For example, early-stage companies may offer investors explosive growth if they succeed, but they also tend to have a much higher risk of failure than late-stage and/or publicly traded companies. So, limiting investment opportunities to HNWI’s and entities helps prevent less knowledgable and/or less wealthy individuals from losing their life’s savings to a risky investment in an early-stage company.
How do you become an accredited investor?
If you think you meet any of the requirements (as listed above), then you can approach the issuer of the unregistered securities. Said issuer may require a questionnaire to help determine eligibility. The process may also require various forms, including account information, financial statements, tax returns, and more.
Besides this, certain individuals (e.g. investment advisers) with special licenses (Series 7, 62, or 65) can act as accredited investors.
There are other, less common cases as well, such as when someone holds a trust in their management that has more than $5 million of assets under control.
Investment opportunities for accredited investors
While investment opportunities for accredited investors may often be risky due to their very nature as unregistered securities of early-stage companies, there are many other possibilities out there as well.
Should you want to take advantage of the privilege of accredited investor status, here are a few investment opportunities you might consider.
Like the name suggests, FarmTogether offers accredited investors the opportunity to invest in farmland real estate. This provides easy diversification to any portfolio, especially through the Sustainable Farmland Fund, which is itself diversified across many properties. This fund requires a minimum investment of $100k, which is fairly substantial, but not necessarily for many accredited investors.
All in all, FarmTogether is worth consideration as it offers multiple ways to invest, capital appreciation, routine dividends, and non-market-correlated returns.
First National Realty Partners
First National Realty Partners offers accredited investors the ability to invest in institutional-quality offerings. FNRP mainly focuses on retail spaces with national brands anchoring them, such as Dollar Tree, Walmart, or Aldi (among others).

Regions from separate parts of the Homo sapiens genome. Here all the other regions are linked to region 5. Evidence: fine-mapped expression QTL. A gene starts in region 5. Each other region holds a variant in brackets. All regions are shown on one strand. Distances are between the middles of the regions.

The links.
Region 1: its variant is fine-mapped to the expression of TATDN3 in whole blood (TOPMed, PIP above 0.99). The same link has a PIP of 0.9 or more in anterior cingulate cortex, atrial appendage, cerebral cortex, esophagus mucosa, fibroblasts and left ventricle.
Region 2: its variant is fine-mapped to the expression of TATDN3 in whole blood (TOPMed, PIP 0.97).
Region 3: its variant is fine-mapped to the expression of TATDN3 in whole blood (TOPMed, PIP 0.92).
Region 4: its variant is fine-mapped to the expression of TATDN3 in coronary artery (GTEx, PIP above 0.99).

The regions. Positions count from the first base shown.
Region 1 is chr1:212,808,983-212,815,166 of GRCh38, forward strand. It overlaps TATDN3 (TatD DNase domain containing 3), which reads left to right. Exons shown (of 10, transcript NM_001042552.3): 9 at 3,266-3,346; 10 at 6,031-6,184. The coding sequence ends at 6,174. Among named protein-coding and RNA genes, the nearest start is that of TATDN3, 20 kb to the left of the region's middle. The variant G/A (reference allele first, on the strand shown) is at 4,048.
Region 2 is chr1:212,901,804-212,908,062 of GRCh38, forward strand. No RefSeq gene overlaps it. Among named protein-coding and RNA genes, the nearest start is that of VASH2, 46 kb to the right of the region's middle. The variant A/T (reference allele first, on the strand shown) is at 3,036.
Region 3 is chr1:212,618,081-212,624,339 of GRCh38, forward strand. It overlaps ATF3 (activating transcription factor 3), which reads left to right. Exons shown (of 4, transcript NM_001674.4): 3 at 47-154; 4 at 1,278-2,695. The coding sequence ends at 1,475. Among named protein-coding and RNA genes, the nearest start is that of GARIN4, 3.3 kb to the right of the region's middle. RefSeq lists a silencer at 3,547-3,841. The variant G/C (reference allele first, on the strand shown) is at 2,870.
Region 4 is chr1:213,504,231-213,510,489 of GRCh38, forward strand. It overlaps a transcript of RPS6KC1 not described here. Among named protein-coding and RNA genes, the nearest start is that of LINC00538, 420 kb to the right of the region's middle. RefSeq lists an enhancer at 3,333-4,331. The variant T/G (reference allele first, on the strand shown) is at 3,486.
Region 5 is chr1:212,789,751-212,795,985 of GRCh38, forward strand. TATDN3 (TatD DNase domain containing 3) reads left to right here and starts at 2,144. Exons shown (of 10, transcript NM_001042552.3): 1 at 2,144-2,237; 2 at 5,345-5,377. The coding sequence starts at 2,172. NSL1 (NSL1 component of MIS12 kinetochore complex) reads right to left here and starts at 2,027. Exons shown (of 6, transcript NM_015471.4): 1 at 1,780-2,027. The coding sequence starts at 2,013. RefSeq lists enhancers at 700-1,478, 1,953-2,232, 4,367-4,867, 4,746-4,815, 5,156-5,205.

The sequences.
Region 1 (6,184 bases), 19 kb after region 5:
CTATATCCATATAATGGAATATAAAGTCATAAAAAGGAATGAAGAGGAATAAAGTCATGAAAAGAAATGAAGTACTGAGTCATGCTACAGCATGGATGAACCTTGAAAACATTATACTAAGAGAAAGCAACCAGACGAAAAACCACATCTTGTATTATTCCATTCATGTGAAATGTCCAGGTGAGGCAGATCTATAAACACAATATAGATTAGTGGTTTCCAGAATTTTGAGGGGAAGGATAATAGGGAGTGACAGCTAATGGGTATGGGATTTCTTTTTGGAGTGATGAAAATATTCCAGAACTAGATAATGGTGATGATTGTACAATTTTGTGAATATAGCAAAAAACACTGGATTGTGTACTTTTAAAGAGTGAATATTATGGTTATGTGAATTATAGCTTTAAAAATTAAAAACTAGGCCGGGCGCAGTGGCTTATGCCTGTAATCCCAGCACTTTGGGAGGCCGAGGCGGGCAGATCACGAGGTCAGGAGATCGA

FNRP has a $50,000 minimum per deal, and since 2015 it has provided investors an average return of 12-18%.
Accredited investors appreciate EquityMultiple for its array of offerings, including preferred equity deals, senior debt deals, and more. And though they may be high-net-worth individuals, accredited investors may also appreciate the ability to start investing with just $5,000, as well as the ability to put all their eggs in one basket or spread them around.
Yieldstreet is another crowdfunding investment platform. Unlike many of the others mentioned here, however, Yieldstreet offers much more than just real estate investment. With a minimum of $10,000, accredited investors can invest in a wide variety of investment categories, including art, marine, litigation, real estate, and much more.
Since some of the assets funded by Yieldstreet investors are things like art, wine, and other collectibles, they may have more volatility and risk than other, more necessary alternative investments, such as residential real estate.
Last but not least, CrowdStreet provides accredited investors with various real estate projects that they can invest in. In addition to private equity investments, there are single-asset projects as well as funds. One of the fastest-growing crowdfunding platforms, Crowdstreet has a sleek interface and offers great educational resources.
Accredited investors may appreciate Crowdstreet’s relatively low account minimum of $25,000. CrowdStreet thoroughly vets its projects, but it’s always a good idea to do your own due diligence (which is especially the case with higher-risk opportunities available only to accredited investors).
Accredited investors tend to be high-net-worth individuals or financial entities with significant assets. If they meet the accredited investor requirements, these individuals or entities have the privilege of trading unregistered securities, which is often the case with early-stage companies seeking to raise capital.
These investment opportunities can provide explosive gains if the company succeeds; on the flip side, they also tend to be riskier investments with a higher degree of failure than publicly-traded, late-stage companies.
Investors and entities who qualify for accredited investor status may want to consider taking advantage of it, and there are some great ways to do so (as outlined above).